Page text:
He added that community policing would ensure the need for greater police accountability, greater public participation in decision-making and greater concern for civil rights and freedom.
Audu said it was disheartening that when it comes to community policing, “what comes to mind is forming a vigilante group and arming them with weapons so that they begin to delve into damaging assassinations and mistreatment of crime suspects.
“No, it’s not so. Community policing is about the police, the community that comes together to solve problems, especially the conditions that lead to crime.
“Now we are talking about insecurity, what happens to poverty? How is poverty tackled?
“Who are the people who sponsor those who carry arms?”
“For example, I read sometimes that around 400 people were arrested on the pretext that they sponsored Boko Haram, I don’t know what happened to them?
The expert, who recognized the influence of the foreign factor in the security challenge, said community policing would not be successful if the problem of poverty and other factors were not addressed.
He also said that over the years, community policing had not functioned effectively in the country due to a large communication gap between the community and security providers.
He urged people to stop politicizing the initiative.
“Are we really practicing community policing with precision?” So the problem is, it’s been a matter of guesswork, ”he said.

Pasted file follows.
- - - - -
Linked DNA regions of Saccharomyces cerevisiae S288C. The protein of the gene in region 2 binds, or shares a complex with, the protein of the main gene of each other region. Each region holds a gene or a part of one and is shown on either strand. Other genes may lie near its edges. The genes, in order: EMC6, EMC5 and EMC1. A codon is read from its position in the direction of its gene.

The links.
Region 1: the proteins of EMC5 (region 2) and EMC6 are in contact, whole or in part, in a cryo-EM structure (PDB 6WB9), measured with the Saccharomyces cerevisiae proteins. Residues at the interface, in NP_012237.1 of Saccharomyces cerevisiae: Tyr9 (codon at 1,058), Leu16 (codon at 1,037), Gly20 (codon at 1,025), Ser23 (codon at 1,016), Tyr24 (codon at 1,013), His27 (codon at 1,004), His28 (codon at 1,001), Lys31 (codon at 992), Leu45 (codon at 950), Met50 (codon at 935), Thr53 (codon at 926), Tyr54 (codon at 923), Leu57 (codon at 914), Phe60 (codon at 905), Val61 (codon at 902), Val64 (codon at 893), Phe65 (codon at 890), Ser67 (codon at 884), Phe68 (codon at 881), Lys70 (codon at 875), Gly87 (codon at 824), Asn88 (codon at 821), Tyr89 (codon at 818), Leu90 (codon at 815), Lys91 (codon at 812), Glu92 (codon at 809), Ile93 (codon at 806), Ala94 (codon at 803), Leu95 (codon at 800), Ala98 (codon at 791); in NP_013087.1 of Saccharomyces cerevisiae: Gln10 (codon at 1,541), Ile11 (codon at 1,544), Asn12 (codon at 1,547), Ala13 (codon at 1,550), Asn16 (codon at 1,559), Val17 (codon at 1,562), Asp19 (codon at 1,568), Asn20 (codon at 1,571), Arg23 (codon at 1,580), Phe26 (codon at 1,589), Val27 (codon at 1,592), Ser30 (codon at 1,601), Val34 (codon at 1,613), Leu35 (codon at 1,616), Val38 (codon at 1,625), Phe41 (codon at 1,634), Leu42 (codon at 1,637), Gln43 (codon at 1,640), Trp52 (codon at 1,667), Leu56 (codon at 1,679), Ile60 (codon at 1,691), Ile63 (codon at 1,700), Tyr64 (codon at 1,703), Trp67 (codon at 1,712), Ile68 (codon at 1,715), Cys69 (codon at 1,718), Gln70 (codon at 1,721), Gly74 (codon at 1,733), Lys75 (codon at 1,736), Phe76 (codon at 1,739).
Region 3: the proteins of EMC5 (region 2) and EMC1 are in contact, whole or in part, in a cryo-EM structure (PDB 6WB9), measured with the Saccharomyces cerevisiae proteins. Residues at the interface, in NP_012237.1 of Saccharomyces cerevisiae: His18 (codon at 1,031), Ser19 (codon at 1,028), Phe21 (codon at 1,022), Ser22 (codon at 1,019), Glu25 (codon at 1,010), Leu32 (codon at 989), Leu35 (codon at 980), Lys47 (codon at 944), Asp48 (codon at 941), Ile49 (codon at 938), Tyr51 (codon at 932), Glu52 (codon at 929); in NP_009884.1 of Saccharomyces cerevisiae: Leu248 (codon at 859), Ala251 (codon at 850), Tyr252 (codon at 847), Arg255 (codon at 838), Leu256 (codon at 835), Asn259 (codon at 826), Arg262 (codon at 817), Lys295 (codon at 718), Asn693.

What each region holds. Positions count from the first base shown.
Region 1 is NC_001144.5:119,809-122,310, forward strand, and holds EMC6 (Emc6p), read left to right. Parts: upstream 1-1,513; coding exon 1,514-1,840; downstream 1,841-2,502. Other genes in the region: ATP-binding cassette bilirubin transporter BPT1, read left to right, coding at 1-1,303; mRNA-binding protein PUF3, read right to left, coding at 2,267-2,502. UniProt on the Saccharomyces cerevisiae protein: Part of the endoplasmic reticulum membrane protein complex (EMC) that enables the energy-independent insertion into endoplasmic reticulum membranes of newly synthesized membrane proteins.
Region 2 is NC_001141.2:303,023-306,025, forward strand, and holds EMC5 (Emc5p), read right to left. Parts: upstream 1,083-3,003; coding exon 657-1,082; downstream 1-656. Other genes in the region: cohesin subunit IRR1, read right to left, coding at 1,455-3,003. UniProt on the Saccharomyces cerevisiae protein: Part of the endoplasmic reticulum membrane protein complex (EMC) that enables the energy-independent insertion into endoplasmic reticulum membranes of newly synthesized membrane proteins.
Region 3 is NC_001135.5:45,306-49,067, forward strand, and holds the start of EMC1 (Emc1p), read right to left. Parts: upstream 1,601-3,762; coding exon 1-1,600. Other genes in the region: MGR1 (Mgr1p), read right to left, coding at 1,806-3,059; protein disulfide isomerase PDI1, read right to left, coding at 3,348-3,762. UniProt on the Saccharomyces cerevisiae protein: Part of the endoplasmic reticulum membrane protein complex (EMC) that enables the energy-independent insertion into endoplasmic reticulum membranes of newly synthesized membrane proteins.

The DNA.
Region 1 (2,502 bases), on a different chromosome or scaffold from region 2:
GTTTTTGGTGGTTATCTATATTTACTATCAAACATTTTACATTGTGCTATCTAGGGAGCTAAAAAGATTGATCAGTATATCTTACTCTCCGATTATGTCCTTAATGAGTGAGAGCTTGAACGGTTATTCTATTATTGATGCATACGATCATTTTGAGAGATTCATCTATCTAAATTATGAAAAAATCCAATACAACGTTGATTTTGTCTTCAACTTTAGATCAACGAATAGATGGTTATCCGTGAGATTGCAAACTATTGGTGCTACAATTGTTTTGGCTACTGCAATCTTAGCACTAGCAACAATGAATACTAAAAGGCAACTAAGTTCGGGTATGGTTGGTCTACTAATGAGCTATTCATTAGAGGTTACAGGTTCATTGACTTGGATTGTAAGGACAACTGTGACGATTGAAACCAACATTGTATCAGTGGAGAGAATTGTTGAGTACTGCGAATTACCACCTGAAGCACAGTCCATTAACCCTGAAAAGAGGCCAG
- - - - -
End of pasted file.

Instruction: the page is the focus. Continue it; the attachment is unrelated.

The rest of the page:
Audu, however, praised President Muhammadu Buhari for his support for community policing.
“I really commend President Buhari for taking the step to implement community policing with a financial investment of around $ 26 million.
“But how many governors or presidents of local communities are responsible for implementing these policies according to specifications?
“I am happy that the federal government is implementing based on empirical research. Now, at the moment, they are undergoing a process, ”Audu said.
Cyber security professional Deji Adebayo, who is one of the NDN coordinators in the UK, said the meeting was organized as part of efforts by Nigerians living abroad to see how the security challenge could be resolved in order to create a better and secure society for the country.
Other NDN members present at the meeting include Dr Aminu Ahmadu, lecturer and academic consultant to UK universities; Offor Okpanachi, an AML professional, among others.
NDN is an association of Nigerian professionals, who have come together to see how Nigeria can move forward.